A spa hammam is taken place in one small room, typically all marble. You are given a towel and a cloth to wrap around your bottom like a sumo wrestler. The technical term is called Fundoshi. It started off with us sitting in the steam room for 10 minutes and then the lady came in and immediately took our towels and left us in our Fundoshi. Our friendship just hit the next level LOL. She starts off with rubbing black soap all over your body, letting that sit in, then exfoliating your entire body. I had so much dead skin fluff off -it was insane and gross lol. After the rinse, she lathers 100% pure argan oil and then proceeds to wash your hair. She also puts 100% rose water on your face and then argan oil at the end. You honestly walk out feeling as soft as a babies bottom. I would do another one in a heart beat.
We went to FARNATCHI SPA MARRAKECH and had an incredible experience.
2. BAHIA PALACE
This nineteenth century palace is one of the major monuments of the country’s cultural heritage. It displays a masterpiece of Moroccan architecture and is worth seeing. We visited the Alhambra Palace in Granada Spain that had similar architecture.
It is opened to the public Monday to Sunday from 0900 to 1700, 1 euro per person. There seems to be a big line at any time of day to enter, but the line moves quick, don’t worry! You do not need to get tickets prior to your trip.
This is the largest mosque in MARRAKECH. Non-muslims are not allowed inside the mosque but it is worth seeing from the outside.
This is MARRAKECH square/market place in the medina. You will definitely come across this area when exploring. This is the place where you will find the snake charmers, story tellers, dancers and water sellers. It wasn’t my favorite area since I saw monkeys chained by the neck with very old diapers on them (looked unchanged for days). Not my cup of tea.
Ben Yousseff Madrasa was under construction and we could not visit while we were there. Another place we did not get to was Majorelle Garden which I would have loved too!
NOMAD – they serve “modern moroccan” cuisine meaning they revise traditional local dishes and add moroccan twists to international dishes. This place was hustling and bustling with people – you need to make reservations prior to coming. Like most restaurants in MOROCCO, they have two to three stories of all table, finishing off with a rooftop patio. Ask to reserve a table on the rooftop, the view is pretty. The food was delicious – we had the bone marrow which was exquisite.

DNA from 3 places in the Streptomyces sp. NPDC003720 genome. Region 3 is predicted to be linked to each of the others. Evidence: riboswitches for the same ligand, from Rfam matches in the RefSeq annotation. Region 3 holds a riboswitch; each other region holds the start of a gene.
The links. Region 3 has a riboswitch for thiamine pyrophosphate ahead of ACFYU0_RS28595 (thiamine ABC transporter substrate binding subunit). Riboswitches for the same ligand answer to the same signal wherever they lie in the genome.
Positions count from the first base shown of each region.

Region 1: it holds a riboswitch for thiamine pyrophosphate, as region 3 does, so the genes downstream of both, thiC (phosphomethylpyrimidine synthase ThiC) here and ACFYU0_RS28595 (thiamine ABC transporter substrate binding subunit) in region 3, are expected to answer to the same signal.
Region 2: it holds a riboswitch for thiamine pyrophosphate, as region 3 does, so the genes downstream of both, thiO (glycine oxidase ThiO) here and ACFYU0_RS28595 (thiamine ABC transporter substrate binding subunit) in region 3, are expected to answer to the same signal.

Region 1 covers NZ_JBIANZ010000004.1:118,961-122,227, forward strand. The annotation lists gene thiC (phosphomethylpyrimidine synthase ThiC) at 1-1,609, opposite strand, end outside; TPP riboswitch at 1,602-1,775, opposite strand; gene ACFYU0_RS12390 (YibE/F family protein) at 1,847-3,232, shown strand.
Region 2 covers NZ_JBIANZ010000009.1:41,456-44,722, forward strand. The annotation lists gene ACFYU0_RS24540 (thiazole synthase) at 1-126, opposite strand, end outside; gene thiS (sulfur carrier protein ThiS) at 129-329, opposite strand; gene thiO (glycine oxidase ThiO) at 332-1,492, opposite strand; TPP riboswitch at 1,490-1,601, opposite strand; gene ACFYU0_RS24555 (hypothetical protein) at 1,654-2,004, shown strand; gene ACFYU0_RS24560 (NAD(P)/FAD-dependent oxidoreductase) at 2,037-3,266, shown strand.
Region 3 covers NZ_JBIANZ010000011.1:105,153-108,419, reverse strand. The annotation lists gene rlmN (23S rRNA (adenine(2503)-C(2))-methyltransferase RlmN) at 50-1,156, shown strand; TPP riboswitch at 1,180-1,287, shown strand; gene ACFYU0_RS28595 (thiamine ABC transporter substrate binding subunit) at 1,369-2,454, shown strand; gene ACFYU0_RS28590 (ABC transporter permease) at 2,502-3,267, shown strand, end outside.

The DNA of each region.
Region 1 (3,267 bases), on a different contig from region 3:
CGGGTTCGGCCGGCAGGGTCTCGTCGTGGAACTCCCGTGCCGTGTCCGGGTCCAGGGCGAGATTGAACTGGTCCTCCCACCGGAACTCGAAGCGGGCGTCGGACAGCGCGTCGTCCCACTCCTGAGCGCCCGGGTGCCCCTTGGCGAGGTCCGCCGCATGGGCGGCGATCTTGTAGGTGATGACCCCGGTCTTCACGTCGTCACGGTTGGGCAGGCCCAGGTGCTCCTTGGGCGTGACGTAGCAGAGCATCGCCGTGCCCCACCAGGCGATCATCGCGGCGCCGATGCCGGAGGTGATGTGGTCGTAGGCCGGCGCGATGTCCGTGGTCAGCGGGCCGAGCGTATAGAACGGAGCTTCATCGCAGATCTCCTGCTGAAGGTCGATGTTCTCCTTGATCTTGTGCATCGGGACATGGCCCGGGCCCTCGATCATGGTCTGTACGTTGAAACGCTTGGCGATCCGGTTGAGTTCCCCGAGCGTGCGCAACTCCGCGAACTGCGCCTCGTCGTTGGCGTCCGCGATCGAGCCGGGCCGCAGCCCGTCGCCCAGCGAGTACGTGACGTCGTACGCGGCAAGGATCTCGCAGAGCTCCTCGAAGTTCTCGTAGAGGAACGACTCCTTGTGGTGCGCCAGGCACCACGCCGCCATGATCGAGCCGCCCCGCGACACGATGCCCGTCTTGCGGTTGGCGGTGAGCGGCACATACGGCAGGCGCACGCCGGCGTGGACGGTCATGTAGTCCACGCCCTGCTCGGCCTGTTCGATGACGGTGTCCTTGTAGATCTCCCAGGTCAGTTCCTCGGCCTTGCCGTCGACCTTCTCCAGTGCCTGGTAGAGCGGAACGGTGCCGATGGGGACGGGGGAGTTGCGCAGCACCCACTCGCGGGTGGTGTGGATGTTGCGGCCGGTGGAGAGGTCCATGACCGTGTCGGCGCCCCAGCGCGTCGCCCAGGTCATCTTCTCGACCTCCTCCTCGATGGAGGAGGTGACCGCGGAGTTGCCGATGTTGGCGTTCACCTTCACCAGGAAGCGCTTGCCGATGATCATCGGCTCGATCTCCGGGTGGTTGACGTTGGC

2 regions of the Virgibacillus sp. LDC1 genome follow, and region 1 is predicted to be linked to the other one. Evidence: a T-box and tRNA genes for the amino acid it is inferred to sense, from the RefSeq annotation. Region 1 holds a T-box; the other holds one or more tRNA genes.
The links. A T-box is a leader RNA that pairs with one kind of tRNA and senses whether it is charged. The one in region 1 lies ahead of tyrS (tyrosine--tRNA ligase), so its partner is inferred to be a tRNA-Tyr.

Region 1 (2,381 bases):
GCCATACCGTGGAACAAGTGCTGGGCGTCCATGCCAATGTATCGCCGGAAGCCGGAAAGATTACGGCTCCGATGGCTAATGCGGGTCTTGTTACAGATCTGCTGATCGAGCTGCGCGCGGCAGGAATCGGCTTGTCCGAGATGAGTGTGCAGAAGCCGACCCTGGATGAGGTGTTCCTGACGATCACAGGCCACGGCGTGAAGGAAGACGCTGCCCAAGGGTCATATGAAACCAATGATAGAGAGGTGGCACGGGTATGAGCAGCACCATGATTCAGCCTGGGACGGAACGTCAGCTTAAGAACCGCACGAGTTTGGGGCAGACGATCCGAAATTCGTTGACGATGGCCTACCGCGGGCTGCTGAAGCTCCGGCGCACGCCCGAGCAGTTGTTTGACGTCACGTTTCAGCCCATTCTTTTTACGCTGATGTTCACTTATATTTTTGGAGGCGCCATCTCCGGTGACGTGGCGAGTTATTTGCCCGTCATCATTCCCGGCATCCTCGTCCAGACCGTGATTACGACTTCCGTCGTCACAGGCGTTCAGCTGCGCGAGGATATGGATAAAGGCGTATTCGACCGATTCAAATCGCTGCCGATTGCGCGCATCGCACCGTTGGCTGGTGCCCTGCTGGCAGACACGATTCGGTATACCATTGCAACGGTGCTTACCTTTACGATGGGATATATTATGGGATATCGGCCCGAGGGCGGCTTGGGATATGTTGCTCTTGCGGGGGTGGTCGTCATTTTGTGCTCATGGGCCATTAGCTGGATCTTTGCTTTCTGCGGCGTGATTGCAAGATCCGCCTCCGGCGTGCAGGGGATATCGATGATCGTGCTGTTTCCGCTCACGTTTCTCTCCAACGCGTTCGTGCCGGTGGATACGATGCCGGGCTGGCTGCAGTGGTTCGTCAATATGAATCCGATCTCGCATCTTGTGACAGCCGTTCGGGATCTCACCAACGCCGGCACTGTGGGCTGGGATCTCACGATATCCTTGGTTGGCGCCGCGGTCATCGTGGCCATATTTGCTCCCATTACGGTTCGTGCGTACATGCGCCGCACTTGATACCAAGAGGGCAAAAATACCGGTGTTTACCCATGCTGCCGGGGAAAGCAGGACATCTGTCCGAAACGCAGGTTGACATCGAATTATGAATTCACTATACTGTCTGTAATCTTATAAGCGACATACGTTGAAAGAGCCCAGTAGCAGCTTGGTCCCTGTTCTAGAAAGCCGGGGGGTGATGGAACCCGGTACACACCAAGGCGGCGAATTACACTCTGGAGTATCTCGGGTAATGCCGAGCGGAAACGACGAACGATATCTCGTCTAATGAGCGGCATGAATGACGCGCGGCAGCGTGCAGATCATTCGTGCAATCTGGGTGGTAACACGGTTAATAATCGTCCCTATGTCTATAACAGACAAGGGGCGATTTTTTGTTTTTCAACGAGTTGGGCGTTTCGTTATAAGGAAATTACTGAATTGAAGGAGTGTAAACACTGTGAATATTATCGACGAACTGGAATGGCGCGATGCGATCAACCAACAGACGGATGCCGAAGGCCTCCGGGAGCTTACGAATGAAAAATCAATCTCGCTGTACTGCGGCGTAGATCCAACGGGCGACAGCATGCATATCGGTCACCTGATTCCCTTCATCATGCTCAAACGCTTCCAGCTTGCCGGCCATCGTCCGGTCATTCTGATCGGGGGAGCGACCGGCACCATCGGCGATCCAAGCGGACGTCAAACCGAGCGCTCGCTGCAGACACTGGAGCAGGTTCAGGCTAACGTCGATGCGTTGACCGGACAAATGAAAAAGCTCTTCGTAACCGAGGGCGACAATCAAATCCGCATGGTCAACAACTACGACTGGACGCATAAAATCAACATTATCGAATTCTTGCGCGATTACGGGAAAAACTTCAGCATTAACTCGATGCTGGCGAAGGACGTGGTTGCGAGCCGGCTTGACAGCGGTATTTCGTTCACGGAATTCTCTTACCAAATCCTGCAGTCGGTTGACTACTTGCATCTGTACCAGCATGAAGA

LE JARDIN -probably the most known restaurant in MARRAKECH. You enter through an under whelming door to find yourself sitting in the middle of a lush garden with tables filled with people. It truly is magical oasis and is a break from the overcrowded streets of MARRAKECH. The cuisine is traditional moroccan and European. I would also make reservations here. The food was delicious but service is SLOW. Prepare to sit back, wait to be seated, wait to be served, wait to pay the bill. But when your in such a beautiful place, does that really matter?
***CAFE DES EPICES, NOMAD and LE JARDIN are all owned by the same owner. We didn’t get a chance to try the first one and preferred NOMAD when compared to LE JARDIN***
BEATS BURGER – when you are tired of tagines, head to BEATS BURGER for a burger. Owned by a french man, offers a variety of burgers from beef, chicken, vegetarian and fish. They also make some pretty killer homemade fries – double fried!
NARANJ – is Lebanese + Moroccan restaurant and had DELICIOUS food. The entire restaurant was separated into four different levels, we sat outside on the rooftop. I would make reservations for this one as well.
MARRAKECH is known for having freshly squeezed Pomegranate juice. We tried it and was delicious, so refreshing.
We got dropped off in MARRAKECH at our hotel by the company we booked our SAHARA DESERT experience with. We did not need a car while in MARRAKECH, everything is walkable distance in the medina (old city) which is were we kept too. We booked our transfer to casablanca through tangier taxi.